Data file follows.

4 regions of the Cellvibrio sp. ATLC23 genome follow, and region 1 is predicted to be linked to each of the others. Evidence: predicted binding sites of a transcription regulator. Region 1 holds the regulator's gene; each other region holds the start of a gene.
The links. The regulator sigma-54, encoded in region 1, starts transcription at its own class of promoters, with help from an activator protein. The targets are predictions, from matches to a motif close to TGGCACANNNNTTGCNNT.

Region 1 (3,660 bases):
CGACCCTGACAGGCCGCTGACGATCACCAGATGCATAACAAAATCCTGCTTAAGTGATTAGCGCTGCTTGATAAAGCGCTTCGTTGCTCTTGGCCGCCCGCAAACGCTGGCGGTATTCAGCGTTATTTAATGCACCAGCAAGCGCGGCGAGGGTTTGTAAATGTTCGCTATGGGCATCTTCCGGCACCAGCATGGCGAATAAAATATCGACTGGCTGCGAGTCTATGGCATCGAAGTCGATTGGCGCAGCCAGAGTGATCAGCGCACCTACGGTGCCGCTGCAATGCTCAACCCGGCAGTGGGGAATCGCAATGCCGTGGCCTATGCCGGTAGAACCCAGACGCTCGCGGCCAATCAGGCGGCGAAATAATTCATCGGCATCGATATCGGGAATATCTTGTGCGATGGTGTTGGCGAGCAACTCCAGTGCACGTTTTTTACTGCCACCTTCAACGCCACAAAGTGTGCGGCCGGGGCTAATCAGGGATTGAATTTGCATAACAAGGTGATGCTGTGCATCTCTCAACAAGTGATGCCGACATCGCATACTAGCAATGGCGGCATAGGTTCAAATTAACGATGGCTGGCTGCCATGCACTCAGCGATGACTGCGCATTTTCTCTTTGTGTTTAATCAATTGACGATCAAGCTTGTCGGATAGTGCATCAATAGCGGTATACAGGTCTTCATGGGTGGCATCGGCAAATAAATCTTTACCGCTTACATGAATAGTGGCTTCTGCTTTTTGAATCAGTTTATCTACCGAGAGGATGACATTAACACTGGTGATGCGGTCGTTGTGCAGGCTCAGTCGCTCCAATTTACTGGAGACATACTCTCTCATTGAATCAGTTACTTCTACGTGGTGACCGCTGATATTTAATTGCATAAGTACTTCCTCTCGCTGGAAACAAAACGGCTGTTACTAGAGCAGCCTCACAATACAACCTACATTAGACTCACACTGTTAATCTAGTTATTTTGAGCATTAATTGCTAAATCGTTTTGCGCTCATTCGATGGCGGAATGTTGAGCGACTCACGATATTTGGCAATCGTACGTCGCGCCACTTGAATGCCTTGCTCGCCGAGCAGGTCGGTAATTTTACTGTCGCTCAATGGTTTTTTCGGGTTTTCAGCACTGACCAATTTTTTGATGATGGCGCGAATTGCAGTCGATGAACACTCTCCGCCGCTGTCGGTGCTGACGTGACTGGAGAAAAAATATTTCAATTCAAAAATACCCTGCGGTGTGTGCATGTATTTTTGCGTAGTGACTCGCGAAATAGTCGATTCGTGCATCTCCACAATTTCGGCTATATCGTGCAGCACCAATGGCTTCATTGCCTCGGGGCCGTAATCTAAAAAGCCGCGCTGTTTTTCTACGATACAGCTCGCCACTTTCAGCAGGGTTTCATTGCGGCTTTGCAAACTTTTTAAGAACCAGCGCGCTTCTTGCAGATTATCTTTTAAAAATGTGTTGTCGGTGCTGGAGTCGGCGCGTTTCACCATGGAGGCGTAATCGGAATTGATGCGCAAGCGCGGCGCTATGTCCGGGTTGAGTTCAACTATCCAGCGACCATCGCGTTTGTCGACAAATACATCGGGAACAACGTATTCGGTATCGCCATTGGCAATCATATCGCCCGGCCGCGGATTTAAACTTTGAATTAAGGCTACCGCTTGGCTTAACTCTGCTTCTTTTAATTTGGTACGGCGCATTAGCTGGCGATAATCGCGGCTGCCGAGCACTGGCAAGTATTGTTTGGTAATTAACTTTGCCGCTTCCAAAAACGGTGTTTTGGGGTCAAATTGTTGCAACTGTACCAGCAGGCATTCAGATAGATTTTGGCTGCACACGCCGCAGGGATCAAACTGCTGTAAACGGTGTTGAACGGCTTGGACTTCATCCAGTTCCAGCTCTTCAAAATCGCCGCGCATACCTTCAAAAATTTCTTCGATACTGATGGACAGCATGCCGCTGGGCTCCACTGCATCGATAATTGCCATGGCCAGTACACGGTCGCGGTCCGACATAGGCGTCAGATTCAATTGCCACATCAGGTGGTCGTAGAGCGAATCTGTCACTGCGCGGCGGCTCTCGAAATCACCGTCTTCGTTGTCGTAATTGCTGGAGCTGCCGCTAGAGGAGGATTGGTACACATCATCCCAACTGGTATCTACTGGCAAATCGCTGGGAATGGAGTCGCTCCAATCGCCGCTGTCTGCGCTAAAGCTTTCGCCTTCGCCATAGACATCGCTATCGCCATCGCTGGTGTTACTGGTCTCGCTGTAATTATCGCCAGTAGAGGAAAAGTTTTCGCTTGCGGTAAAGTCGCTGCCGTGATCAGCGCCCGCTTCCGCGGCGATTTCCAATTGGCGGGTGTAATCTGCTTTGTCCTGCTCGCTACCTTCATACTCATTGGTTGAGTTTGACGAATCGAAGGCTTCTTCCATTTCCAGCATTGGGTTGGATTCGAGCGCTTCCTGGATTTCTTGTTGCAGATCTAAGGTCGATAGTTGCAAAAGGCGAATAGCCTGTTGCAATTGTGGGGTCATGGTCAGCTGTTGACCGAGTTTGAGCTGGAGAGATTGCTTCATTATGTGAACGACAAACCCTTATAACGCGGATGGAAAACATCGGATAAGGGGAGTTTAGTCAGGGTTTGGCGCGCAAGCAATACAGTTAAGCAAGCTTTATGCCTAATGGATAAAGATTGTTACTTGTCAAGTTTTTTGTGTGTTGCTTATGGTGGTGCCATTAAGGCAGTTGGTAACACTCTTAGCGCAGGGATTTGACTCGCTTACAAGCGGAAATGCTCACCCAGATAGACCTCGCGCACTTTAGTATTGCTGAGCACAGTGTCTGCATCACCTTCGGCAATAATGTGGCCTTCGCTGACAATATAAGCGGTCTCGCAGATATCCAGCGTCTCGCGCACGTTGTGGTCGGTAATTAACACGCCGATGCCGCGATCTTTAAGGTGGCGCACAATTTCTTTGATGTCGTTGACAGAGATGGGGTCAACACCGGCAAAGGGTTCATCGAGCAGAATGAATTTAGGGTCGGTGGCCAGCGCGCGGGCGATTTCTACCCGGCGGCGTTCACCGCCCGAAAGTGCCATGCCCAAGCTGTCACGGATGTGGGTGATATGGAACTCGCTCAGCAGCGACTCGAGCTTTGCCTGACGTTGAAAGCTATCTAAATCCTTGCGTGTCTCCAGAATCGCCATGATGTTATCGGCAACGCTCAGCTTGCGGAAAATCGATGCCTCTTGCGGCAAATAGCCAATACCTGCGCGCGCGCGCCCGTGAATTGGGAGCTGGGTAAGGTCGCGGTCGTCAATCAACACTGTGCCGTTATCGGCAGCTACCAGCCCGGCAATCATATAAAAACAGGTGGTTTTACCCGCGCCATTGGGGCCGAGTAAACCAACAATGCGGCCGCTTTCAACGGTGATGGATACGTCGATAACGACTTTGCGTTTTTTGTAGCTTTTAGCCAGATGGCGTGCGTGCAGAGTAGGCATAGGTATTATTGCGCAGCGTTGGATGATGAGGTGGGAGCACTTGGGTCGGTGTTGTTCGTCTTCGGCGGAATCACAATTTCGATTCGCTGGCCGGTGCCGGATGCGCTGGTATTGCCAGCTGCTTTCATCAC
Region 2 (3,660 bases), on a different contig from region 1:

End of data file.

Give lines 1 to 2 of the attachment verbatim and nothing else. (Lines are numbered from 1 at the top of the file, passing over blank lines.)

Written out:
4 regions of the Cellvibrio sp. ATLC23 genome follow, and region 1 is predicted to be linked to each of the others. Evidence: predicted binding sites of a transcription regulator. Region 1 holds the regulator's gene; each other region holds the start of a gene.
The links. The regulator sigma-54, encoded in region 1, starts transcription at its own class of promoters, with help from an activator protein. The targets are predictions, from matches to a motif close to TGGCACANNNNTTGCNNT.